Will theme park fans have to submit to a temperature reading to get in when the parks reopen?
The Walt Disney Company Chairman Bob Iger suggested in an interview with Barron's, published today, that might be the case. He compared temperature screenings to the bag checks that theme parks and other public facilities implemented after the September 11 attacks.
"So we’ve asked ourselves the question, let’s prepare for a world where our customers demand that we scrutinize everybody. Even if it creates a little bit of hardship, like it takes a little bit longer for people to get in," Iger said.
Ultimately, as the Four Keys of Disney says, the number-one priority is safety. And safety includes not just keeping people and cast members safe, but allowing them to feel safe, as well. Opening the parks will be for naught if the majority of Disney's potential customers do not feel safe when visiting them.
The shoulder-to-shoulder social experience that theme parks previously have delivered is not what people are becoming conditioned to feel as safe, not without testing to confirm that the people around you are free from a virus. In the absence of widespread testing to determine who is positive, and a follow-up antibody test to see who is immune, a temperature scan at least shows who has symptoms of an infection.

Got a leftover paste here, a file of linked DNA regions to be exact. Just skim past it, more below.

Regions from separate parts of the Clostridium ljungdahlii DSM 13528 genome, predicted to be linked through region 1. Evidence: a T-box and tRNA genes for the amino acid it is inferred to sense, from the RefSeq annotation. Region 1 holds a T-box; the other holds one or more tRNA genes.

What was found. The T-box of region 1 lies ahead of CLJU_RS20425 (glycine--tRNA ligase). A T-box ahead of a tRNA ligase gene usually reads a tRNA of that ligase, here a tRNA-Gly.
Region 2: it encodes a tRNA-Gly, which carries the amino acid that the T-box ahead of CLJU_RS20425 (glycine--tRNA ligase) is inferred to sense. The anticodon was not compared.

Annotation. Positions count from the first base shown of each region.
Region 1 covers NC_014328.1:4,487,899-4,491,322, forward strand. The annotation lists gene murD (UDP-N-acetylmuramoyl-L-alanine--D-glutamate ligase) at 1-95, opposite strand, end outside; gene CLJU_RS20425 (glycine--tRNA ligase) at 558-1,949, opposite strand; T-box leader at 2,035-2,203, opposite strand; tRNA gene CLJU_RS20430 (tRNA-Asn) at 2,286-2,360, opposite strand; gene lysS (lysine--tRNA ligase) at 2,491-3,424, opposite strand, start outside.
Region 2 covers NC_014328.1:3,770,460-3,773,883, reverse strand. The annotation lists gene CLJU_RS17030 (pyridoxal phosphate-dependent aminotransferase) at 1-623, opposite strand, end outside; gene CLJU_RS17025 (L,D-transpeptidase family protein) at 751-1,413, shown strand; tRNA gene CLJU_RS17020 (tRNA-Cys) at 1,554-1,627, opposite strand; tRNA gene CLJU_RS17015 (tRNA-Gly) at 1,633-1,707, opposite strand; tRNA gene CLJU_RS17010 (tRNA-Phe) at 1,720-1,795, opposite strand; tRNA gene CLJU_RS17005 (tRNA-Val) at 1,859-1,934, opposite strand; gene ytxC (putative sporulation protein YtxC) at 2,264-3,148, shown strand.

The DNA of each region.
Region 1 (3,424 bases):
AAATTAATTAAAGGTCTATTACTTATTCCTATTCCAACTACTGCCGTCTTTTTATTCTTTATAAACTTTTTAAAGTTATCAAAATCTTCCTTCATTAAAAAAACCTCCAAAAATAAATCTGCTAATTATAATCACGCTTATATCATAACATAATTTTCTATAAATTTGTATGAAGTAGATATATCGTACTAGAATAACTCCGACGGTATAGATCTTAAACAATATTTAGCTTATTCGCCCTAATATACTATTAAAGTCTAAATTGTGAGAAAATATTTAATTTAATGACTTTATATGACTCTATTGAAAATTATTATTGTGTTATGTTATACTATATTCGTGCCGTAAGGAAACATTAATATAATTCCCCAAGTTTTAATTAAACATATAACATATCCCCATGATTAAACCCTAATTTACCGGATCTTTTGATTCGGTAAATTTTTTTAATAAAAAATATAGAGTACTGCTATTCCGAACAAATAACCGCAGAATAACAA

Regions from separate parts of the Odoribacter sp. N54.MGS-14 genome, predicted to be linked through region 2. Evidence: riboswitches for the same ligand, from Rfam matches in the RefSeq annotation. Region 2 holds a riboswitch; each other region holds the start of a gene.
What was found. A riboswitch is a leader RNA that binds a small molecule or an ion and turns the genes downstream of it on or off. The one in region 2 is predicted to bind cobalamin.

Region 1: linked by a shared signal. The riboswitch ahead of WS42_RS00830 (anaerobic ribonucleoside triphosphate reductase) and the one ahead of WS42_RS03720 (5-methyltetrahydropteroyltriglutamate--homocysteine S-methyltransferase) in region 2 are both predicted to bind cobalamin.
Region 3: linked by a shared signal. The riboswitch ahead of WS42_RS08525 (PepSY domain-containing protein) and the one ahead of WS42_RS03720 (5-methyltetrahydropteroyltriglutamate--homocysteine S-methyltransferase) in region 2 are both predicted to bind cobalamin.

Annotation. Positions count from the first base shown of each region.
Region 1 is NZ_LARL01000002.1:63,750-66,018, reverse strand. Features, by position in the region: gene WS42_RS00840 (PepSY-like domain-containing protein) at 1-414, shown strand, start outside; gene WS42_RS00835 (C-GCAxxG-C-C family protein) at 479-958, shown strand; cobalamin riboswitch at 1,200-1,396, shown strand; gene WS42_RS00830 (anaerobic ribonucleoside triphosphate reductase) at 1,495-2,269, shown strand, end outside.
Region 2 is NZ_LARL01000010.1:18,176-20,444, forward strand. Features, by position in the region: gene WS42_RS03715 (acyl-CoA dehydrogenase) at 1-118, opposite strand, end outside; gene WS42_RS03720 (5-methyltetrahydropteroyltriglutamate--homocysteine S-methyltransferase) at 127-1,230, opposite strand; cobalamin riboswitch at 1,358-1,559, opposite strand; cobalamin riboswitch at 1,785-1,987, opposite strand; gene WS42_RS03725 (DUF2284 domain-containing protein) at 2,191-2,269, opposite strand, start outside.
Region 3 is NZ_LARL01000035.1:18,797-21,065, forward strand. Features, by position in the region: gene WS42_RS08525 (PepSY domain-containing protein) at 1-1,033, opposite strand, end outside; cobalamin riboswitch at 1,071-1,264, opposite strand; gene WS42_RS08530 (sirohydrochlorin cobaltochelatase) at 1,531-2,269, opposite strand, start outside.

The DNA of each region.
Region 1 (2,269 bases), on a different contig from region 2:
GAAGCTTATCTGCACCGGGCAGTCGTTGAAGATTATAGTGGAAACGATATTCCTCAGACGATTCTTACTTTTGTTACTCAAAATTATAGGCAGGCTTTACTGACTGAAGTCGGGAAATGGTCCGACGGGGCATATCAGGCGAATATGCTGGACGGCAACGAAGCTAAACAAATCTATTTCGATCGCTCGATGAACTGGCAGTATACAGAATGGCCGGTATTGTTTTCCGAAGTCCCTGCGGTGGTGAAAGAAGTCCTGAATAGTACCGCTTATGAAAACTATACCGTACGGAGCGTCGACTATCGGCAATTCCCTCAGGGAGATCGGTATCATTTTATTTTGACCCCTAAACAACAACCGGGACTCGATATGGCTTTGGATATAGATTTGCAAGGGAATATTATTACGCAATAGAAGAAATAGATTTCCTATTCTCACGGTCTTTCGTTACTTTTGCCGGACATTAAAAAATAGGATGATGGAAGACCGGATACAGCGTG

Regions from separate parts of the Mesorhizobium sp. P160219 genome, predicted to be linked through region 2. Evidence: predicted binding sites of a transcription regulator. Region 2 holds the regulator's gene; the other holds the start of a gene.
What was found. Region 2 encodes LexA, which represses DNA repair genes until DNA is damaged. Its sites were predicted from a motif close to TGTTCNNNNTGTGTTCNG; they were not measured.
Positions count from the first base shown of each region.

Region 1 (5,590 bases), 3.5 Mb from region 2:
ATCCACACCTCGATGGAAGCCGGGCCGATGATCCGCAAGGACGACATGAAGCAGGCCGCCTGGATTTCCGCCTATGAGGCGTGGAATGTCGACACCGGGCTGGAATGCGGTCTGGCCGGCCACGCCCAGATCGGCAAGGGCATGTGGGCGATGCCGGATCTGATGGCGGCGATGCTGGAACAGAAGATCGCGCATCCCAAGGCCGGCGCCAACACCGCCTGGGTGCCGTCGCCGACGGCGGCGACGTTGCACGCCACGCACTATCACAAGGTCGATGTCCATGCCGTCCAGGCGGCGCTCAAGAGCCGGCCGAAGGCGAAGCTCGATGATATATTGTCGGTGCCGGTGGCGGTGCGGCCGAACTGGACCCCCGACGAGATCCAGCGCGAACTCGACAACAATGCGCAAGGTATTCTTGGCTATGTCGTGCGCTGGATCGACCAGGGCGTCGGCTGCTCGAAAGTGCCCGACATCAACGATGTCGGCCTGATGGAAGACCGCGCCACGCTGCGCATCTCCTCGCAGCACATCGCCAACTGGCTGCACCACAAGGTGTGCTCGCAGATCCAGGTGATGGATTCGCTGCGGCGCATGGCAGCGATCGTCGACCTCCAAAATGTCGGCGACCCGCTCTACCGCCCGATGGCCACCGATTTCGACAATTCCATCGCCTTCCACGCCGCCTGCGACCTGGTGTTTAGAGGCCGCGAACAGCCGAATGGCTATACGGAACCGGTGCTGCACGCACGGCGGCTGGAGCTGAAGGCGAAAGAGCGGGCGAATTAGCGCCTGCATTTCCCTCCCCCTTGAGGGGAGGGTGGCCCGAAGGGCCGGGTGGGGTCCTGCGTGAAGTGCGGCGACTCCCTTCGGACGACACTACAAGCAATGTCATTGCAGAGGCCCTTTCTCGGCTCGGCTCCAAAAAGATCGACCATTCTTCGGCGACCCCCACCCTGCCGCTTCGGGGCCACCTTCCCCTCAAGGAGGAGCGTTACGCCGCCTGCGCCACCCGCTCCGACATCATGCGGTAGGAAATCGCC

However, as we have learned (unless, of course, you are the Governor of Georgia), people without symptoms can carry and spread SARS-CoV-2, so a temperature scan as your bags are being checked might not be enough to provide the sense of safety and security that many fans might demand in the post-corona world.
But, as. I wrote in my newspaper column this week, What is the post-coronavirus future for theme parks?, "every industry disruption creates a business opportunity. The parks that survive and thrive in the post-corona world will be the ones whose leaders are envisioning that future correctly right now."Tweet
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